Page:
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Physical software made easy with Arduino and Ruby on Rails

One of the fields of computer science that attracts me the most is the physical software. Another is, as you can see on my page, the web development. So today we will combine both fields to have some fun. Let's go!

So... what's the idea?

Thinking about combine both fields, the simplest and useful idea that I thought is to develop a kind of cheap system with which you could track the values of all the sensors placed in our house. The challenge is to keep the cost of the system below the 20€.

Ok, so in order to accomplish the challenge, we'll need some hardware:

  • An Arduino board or compatible (around 5€ on eBay).
  • A protoboard where connect all the components and some wires (easily no more than 5€ on eBay).
  • An ethernet adaptor for the Arduino board like the one used in this example, the ENC28J60 Ethernet chip (again, around 5€ on eBay).
  • Some kind of sensor to get measures of your physical environment like the one used in this example, a DHT11 Temperature and humidity sensor (below 2€ on eBay).

So the final cost is around 17/18€, under the 20€ limit. Yeah! Well, we already have the hardware, but we need the software where all the data are going to be stored in order to be able to track all this measures. And what better way to do this than with an application in Ruby on Rails?

Let's build our simple Rails application

We need some kind of web administration panel, so that our Rails application will have listings to display all the information we store in it, and a RESTful API through which we receive measurements from our Arduino board. I could explain how to develop this application, but in order to keep the post not too long, you can go into these other posts where I explain these things in detail:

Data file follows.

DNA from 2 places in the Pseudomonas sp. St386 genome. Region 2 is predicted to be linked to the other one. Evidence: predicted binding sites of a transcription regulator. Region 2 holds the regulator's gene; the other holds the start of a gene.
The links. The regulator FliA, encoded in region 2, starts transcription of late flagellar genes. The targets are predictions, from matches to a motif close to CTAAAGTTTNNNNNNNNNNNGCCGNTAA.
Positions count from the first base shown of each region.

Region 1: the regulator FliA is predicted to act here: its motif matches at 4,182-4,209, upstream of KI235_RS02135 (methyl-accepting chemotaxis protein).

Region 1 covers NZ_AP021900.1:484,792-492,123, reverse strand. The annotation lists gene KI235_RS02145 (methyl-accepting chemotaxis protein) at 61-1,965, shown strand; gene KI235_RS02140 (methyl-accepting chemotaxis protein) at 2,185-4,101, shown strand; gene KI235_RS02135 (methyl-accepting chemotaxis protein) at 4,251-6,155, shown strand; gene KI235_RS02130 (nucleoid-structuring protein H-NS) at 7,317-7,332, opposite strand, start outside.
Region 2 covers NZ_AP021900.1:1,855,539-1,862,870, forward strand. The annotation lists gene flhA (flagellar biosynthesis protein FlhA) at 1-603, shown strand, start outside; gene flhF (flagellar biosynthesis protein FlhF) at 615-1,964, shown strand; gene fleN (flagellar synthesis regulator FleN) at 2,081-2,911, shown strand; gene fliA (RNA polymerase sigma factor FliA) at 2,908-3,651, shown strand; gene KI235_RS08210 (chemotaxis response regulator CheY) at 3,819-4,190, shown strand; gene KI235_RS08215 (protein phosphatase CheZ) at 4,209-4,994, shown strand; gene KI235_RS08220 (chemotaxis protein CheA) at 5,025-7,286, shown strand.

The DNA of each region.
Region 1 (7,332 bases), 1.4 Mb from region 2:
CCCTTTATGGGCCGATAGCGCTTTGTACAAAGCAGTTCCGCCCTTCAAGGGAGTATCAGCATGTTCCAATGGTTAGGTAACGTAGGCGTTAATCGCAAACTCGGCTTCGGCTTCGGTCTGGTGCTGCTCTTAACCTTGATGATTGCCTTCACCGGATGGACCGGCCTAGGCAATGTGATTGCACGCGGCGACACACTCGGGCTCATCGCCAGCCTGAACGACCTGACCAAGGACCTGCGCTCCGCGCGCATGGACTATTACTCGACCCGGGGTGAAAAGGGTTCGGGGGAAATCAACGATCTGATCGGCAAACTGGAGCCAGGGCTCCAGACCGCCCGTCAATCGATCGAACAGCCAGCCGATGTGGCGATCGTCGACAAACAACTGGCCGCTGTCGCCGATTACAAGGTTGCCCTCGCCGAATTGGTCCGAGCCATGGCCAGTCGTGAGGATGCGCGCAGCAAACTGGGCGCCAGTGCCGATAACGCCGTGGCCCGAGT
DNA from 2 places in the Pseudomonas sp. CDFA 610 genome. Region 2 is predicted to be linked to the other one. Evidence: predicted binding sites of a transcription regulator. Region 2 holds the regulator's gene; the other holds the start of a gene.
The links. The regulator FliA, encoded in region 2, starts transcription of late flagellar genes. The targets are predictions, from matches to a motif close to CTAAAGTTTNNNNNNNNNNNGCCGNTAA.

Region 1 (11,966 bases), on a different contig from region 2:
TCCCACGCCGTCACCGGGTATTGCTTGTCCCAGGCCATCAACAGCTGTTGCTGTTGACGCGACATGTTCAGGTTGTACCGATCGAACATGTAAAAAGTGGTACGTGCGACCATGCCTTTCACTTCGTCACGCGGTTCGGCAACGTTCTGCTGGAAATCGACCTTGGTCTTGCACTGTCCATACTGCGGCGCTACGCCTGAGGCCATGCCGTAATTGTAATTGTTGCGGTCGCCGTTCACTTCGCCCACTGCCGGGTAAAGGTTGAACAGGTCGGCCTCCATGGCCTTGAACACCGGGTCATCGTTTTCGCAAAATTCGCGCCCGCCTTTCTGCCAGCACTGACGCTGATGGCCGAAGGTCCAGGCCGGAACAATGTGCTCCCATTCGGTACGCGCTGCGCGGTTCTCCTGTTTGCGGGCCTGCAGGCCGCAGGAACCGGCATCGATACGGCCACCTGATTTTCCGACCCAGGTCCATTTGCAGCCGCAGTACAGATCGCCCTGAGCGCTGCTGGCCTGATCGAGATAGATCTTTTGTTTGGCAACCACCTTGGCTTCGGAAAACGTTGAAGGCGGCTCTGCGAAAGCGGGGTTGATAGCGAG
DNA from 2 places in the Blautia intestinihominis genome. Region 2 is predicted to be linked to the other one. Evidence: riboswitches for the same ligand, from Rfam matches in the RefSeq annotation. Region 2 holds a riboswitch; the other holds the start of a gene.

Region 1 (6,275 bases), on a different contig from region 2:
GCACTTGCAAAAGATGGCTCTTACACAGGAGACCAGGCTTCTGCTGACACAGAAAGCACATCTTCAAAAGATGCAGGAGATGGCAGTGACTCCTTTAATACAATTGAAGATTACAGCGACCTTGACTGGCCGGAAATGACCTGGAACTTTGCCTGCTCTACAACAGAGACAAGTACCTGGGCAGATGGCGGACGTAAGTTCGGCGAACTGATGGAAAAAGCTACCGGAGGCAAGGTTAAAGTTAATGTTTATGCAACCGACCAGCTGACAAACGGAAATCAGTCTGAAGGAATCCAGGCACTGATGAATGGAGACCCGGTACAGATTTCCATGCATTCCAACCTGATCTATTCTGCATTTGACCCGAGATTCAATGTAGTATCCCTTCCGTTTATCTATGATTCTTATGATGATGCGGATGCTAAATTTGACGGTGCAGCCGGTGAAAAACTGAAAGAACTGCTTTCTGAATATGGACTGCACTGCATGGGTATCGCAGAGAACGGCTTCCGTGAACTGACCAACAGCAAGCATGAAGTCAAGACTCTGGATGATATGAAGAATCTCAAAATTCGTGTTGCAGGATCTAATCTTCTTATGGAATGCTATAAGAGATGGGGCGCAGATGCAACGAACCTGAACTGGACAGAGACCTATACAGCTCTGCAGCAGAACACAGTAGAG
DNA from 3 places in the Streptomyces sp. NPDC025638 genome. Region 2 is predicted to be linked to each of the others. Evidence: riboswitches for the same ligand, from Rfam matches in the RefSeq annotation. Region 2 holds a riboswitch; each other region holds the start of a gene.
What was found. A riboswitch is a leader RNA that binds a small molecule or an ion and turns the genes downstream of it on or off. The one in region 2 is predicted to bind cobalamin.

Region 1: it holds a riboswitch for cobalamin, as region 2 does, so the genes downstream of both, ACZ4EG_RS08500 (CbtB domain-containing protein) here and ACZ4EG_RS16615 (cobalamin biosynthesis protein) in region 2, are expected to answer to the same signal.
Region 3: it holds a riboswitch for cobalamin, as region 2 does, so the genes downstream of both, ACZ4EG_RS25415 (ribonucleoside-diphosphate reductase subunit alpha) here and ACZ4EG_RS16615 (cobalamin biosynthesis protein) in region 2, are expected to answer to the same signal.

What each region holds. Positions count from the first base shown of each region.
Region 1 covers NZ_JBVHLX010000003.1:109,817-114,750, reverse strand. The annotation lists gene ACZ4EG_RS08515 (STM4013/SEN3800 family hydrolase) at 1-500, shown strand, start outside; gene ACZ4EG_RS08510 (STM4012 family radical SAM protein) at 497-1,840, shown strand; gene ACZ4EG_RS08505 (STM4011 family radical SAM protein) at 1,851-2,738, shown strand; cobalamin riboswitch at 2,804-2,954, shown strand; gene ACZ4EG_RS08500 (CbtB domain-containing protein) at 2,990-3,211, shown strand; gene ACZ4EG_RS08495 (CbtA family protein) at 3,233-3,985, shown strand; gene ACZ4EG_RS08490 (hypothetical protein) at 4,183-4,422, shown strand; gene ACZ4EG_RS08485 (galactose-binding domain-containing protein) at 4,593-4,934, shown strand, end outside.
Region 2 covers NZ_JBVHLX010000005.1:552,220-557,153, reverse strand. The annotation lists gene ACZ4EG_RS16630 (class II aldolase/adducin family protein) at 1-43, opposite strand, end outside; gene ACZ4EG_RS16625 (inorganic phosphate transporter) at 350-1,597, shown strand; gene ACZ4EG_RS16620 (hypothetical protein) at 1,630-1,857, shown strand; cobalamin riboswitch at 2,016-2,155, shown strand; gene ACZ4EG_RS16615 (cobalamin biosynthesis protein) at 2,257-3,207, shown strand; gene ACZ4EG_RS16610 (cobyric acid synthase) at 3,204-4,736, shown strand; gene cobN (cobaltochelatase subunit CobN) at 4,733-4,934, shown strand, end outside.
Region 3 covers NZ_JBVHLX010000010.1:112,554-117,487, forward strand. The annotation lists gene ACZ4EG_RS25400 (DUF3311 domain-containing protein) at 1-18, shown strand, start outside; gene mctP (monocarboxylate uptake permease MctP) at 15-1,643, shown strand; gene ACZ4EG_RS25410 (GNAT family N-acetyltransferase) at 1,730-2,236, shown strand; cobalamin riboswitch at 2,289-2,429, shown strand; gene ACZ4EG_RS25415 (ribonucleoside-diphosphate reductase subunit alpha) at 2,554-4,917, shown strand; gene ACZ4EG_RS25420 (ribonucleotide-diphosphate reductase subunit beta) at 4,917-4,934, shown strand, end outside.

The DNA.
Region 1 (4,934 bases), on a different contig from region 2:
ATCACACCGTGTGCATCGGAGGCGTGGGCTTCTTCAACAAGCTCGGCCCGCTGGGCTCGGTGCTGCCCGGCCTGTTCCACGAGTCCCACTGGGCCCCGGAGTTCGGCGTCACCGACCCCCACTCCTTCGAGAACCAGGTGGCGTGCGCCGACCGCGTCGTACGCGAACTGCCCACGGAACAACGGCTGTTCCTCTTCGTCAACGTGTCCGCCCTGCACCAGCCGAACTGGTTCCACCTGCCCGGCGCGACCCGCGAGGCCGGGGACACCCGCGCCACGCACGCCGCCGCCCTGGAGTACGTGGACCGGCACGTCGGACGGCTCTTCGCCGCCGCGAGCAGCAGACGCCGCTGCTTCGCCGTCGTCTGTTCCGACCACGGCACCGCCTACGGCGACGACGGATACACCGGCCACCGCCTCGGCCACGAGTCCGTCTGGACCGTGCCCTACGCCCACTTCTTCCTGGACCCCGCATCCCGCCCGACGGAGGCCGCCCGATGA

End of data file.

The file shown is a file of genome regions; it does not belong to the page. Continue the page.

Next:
For this example, I use the Bootstrap Admin theme SB Admin Base V2 gem that I made to integrate this Bootstarp theme with my application (you could find it here), so at the end I have something like this:

screenshot List of sensors

screenshot Sensor details view

If you feel lazy and you don't want to spend the time developing this Rails application, you could check the one I made in this Github repo.

Ok, we have the Rails application, but what about the hardware?

Let's now go to the second part of our system, the hardware. For this example, I use an Arduino Uno board, an ENC28J60 Ethernet chip, and a DHT11 Temperature and humidity sensor to send this measures (temperature and humidity) to my Rails application. I only use one sensor, but you can attach to the Arduino Board as many sensors as you want.

Wiring all properly, we'll have something like this:

Real Schema

Here is the schema made with Fritzing of the example:

Schema

I will not go into detail about how I wired everything, because it's better to use the official documentation or datasheet of each sensor or component you'll use. This is only an example.